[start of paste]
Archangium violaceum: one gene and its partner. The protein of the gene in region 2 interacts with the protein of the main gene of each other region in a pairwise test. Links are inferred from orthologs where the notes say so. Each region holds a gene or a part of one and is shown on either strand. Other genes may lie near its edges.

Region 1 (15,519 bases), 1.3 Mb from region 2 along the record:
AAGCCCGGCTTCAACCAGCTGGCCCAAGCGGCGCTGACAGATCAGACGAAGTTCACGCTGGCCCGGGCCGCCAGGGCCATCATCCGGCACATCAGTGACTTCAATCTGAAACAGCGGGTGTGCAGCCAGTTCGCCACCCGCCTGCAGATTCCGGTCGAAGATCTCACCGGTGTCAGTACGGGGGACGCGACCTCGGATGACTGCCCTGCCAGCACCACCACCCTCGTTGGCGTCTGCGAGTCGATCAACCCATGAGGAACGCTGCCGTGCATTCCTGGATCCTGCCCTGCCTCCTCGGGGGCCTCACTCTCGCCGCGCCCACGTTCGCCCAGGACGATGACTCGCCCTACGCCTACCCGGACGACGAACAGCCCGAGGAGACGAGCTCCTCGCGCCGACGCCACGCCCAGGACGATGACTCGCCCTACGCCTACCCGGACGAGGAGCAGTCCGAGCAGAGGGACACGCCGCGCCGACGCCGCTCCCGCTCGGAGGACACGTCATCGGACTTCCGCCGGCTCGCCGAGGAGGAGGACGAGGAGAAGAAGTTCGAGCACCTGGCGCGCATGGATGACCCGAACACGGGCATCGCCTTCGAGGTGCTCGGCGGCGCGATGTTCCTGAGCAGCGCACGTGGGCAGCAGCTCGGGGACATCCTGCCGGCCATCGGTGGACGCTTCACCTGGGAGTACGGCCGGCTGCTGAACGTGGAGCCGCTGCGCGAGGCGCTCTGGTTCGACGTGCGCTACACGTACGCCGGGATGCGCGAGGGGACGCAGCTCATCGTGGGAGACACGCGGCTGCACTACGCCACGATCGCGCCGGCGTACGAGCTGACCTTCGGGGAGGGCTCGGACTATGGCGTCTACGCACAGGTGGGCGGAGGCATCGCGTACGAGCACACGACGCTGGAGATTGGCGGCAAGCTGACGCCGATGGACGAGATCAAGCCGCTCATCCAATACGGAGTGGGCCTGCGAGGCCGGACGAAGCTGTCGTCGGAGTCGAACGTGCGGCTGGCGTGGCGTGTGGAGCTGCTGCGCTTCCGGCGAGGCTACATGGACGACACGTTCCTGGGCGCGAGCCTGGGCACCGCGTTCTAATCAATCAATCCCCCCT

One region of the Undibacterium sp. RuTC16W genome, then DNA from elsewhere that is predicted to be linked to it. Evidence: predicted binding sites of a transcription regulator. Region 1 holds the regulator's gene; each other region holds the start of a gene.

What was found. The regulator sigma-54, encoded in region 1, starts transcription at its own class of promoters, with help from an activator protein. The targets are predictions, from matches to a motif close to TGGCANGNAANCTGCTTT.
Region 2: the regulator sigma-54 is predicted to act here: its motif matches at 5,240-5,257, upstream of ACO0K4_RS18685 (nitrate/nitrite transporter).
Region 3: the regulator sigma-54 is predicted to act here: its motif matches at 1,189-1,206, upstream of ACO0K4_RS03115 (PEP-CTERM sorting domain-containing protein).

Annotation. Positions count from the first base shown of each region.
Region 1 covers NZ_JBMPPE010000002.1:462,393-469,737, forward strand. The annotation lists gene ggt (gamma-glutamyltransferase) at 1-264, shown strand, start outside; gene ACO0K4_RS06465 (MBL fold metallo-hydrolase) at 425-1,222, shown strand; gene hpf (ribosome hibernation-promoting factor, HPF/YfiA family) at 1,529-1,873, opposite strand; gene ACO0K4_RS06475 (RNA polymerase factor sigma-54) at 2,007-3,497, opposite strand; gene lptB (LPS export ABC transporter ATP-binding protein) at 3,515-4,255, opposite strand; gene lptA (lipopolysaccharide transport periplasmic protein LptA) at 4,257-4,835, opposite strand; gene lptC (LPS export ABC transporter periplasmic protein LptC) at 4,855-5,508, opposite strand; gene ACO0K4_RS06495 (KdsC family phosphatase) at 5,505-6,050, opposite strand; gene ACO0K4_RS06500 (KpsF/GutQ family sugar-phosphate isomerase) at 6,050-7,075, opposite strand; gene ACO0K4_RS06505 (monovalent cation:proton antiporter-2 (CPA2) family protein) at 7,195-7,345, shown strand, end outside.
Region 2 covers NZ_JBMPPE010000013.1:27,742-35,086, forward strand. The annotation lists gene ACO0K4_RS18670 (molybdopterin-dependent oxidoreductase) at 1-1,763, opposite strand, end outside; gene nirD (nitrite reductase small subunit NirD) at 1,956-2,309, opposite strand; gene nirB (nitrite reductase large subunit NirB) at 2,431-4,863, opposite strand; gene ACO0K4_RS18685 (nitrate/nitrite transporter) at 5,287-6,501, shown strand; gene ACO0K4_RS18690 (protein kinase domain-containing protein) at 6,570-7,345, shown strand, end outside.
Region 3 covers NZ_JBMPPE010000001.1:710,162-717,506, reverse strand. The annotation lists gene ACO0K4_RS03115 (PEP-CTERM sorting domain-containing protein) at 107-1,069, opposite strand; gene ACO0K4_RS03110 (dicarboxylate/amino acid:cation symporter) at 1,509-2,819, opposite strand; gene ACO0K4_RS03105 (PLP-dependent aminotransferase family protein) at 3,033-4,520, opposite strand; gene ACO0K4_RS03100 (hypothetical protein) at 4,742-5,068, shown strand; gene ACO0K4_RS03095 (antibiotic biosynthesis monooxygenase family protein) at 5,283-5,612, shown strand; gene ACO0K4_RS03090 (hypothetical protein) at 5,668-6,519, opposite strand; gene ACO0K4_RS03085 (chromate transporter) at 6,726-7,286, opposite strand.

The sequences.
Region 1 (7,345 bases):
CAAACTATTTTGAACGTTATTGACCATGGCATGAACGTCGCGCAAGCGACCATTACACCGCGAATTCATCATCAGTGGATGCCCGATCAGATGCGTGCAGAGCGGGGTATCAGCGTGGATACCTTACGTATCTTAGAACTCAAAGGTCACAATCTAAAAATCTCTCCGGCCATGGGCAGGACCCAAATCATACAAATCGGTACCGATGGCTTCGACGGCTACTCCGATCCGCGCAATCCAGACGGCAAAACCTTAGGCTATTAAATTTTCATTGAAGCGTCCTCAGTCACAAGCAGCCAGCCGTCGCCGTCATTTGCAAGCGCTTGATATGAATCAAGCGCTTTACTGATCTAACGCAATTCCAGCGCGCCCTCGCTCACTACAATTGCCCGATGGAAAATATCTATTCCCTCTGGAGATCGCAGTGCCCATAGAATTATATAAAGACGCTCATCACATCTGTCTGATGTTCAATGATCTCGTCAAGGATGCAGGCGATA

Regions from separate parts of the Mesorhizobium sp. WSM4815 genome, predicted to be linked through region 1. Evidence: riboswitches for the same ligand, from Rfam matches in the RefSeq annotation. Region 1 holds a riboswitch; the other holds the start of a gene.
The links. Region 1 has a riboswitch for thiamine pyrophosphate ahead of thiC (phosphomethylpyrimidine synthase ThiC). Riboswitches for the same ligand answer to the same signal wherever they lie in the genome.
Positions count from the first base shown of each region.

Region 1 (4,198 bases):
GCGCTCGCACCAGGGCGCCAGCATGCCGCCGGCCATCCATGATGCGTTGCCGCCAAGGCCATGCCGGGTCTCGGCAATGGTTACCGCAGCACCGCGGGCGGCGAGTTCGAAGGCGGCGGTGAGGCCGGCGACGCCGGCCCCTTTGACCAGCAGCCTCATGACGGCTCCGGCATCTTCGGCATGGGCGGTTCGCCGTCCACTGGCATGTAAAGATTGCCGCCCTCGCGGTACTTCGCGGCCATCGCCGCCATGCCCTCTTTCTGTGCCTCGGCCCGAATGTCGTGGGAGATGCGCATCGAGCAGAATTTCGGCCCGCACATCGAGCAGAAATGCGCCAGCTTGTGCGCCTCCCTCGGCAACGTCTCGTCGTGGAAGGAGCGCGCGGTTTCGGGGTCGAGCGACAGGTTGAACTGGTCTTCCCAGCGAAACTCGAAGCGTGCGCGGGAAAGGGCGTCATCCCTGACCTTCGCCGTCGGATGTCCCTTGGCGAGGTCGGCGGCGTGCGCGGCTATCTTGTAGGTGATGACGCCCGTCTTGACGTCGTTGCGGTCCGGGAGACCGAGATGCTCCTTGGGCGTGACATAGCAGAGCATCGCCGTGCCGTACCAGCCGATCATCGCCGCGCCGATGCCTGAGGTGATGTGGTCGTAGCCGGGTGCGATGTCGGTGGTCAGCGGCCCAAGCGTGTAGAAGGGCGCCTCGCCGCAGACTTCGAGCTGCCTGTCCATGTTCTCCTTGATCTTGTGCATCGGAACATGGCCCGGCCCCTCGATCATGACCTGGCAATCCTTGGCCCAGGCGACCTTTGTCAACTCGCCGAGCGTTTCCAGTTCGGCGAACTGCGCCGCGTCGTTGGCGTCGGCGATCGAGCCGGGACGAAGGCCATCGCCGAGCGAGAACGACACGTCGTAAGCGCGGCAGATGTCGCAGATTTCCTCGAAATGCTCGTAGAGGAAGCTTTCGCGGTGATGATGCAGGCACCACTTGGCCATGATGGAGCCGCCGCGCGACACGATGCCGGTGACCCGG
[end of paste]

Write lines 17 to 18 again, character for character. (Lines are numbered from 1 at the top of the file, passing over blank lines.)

Positions count from the first base shown of each region.

Region 1 (4,198 bases):